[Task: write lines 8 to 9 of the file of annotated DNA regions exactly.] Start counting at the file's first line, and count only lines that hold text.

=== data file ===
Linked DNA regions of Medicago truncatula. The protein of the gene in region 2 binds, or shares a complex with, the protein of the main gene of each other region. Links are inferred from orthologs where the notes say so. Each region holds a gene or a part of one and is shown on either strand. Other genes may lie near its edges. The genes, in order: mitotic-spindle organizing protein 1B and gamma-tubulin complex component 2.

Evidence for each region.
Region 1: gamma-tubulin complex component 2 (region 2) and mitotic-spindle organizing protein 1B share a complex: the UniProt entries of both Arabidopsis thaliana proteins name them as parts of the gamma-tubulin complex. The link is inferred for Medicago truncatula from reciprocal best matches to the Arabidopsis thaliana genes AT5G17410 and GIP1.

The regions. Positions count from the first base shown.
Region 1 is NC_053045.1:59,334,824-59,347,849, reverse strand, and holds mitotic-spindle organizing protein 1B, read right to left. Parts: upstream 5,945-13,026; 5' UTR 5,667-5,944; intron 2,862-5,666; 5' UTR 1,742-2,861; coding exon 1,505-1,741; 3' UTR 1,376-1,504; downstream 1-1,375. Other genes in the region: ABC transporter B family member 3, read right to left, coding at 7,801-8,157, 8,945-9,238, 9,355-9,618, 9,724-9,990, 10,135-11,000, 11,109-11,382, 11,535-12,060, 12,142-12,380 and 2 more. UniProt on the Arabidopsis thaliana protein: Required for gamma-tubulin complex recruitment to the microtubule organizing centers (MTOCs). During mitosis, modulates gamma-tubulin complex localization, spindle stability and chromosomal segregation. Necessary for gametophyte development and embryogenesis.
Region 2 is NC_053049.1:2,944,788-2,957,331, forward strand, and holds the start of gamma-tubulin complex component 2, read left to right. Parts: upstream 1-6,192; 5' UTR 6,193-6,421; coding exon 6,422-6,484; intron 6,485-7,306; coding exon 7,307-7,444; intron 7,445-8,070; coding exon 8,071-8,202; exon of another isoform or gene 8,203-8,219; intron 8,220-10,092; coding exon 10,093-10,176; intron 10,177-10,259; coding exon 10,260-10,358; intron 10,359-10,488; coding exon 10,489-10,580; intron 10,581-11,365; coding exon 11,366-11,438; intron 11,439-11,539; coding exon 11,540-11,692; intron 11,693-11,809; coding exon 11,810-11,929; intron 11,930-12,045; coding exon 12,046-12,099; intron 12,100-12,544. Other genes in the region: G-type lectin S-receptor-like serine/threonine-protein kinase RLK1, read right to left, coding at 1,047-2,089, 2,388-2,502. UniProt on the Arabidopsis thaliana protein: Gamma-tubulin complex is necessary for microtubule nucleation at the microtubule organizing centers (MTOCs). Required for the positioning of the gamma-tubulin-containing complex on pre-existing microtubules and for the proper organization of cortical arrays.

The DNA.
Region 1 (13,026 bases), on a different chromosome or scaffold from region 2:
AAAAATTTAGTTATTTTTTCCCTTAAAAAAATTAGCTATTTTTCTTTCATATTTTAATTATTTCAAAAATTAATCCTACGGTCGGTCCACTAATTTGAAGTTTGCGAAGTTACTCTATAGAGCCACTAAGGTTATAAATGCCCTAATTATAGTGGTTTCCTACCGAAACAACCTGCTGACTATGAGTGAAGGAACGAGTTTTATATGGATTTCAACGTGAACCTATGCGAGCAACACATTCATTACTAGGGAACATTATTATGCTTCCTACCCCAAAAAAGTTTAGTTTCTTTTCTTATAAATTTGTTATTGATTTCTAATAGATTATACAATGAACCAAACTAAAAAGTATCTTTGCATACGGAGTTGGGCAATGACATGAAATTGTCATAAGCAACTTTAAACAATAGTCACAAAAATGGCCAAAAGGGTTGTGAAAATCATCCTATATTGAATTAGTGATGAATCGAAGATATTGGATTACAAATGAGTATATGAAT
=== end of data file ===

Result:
Region 1 (13,026 bases), on a different chromosome or scaffold from region 2:
AAAAATTTAGTTATTTTTTCCCTTAAAAAAATTAGCTATTTTTCTTTCATATTTTAATTATTTCAAAAATTAATCCTACGGTCGGTCCACTAATTTGAAGTTTGCGAAGTTACTCTATAGAGCCACTAAGGTTATAAATGCCCTAATTATAGTGGTTTCCTACCGAAACAACCTGCTGACTATGAGTGAAGGAACGAGTTTTATATGGATTTCAACGTGAACCTATGCGAGCAACACATTCATTACTAGGGAACATTATTATGCTTCCTACCCCAAAAAAGTTTAGTTTCTTTTCTTATAAATTTGTTATTGATTTCTAATAGATTATACAATGAACCAAACTAAAAAGTATCTTTGCATACGGAGTTGGGCAATGACATGAAATTGTCATAAGCAACTTTAAACAATAGTCACAAAAATGGCCAAAAGGGTTGTGAAAATCATCCTATATTGAATTAGTGATGAATCGAAGATATTGGATTACAAATGAGTATATGAAT